Of all the abiotic factors one could imagine, what’s the one that should always be good for plants? Light gets my vote. In fact it’s so good it features as the prefix of some of the most important plant processes – e.g. photo-synthesis, photo-tropism, photo-morphogenesis, photo-periodism…
But most of those phenomena concern light during the day – from the good old sun itself. Being such a powerful force in plant biology, what happens to plants if they get light at the wrong time of day, say during the night-time? Idle curiosity?
No, plants – and other biota – are increasingly exposed to night-time illumination and any effects this has on their biology need to be understood. The complexity of the multifaceted interactions that ensue from nocturnal illumination have been underlined by Jonathan Bennie et al. who examined the effects of artificial light at night in a grassland ecosystem.
Low-intensity illumination was provided by LEDs (light-emitting diodes). In the case of the ‘amber’ treatment this was intended to mimic illumination from low-pressure sodium lighting (LPS), which although not as prevalent as it once was in the UK, is still the most common form of lighting in many regions.
The grassland ecosystem was modelled as small experimental plots – mesocosms – which were exposed to the illumination outdoors. Each mesocosm, of area 0.5 m2 and 0.2 m deep, consisted of 72 individual plants, four each of 18 common grassland species. Studying the effects of artificial light on the population density of the pea aphid (Acyrthosiphon pisum*) – a specialist herbivore of legumes** – they were found almost exclusively on Lotus pedunculatus, a legume.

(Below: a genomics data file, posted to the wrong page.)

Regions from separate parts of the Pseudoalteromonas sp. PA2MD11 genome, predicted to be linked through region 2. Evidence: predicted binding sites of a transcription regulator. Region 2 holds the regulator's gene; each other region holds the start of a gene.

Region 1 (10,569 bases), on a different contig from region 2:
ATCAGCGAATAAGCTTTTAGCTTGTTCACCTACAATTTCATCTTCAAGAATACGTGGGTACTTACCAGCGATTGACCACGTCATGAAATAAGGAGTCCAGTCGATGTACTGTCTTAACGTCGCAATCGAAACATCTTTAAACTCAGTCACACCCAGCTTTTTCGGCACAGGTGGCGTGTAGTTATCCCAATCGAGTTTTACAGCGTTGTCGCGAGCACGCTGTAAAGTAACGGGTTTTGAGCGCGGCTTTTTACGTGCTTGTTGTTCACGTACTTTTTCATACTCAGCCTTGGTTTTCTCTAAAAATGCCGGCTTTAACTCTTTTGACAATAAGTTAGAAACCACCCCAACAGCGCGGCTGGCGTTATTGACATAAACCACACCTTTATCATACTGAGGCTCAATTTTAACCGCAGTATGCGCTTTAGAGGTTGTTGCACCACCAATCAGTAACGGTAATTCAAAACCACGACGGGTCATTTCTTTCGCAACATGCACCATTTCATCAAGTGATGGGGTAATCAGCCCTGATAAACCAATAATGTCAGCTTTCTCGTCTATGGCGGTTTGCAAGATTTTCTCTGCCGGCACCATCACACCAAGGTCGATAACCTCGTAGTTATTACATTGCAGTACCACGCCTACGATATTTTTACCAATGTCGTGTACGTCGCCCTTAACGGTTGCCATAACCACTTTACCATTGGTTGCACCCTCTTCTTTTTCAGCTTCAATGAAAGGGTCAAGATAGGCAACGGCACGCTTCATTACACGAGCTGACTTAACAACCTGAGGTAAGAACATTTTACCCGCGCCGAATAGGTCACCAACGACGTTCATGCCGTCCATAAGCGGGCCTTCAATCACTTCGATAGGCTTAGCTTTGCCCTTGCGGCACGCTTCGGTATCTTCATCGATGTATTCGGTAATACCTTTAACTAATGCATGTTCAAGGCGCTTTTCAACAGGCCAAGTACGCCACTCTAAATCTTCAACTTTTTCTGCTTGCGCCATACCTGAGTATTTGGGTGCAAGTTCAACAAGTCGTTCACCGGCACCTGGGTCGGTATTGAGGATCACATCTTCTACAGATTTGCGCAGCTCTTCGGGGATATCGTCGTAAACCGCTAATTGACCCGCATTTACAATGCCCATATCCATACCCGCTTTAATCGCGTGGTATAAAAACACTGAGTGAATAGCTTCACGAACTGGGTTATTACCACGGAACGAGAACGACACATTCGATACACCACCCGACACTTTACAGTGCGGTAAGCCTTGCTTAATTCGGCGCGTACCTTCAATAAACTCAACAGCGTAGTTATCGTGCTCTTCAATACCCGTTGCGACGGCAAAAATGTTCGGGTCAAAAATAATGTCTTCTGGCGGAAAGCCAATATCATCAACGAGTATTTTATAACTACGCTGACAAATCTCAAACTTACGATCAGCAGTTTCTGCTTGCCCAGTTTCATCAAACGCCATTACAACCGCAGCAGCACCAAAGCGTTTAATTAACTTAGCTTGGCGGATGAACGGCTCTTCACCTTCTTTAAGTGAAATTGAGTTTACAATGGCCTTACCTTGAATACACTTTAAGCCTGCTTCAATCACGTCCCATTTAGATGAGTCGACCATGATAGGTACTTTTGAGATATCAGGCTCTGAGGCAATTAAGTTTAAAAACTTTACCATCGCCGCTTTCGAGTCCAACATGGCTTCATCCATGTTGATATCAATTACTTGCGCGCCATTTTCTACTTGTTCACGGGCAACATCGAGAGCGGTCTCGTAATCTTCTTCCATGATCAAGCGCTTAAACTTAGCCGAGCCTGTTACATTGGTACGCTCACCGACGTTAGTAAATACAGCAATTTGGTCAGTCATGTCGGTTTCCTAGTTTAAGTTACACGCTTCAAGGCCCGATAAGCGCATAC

Although potential predators of the aphid were also included in the experiment, and which might be expected to influence prey – aphid – numbers via a top-down interaction, the University of Exeter (UK)-based team deduced that control over numbers of the insect was principally bottom-up, determined by available plant resources.
In particular, they propose that the near-continuous illumination – albeit at very low levels during the night-time illumination period – depressed flowering of L. pedunculatus (rather curiously since it is a long-day species, but also thereby showing that ecology isn’t straightforward…) and consequently reduced numbers of flower heads and developing seed pods, which provide the main source of nutrition for the sap-feeding insects.
Their overall conclusion is suitably all-embracing and holistic: ‘these results suggest that physiological effects of light on a plant species within a diverse plant community can have detectable demographic effects on a specialist herbivore’. And far from being an abstract study with no real-world relevance, it has as its impetus the prevalence of night-time illumination around the globe, particularly in built-up areas. So a reasonable question is what effect is this comparatively recent phenomenon having on the planet? A consideration that’s about as big as they get on Earth!
** Just out of curiosity, what about the other legumes in the mesocosms – L. corniculatus, Trifolium dubium, and T. pratense – what happened to them…?
[For more on the biological effects of nocturnal artificial light (but animal-biased…), see the Philosophical Transactions’ themed issue thereon and the editorial thereto by Kevin Gaston et al. and references therein – Ed.]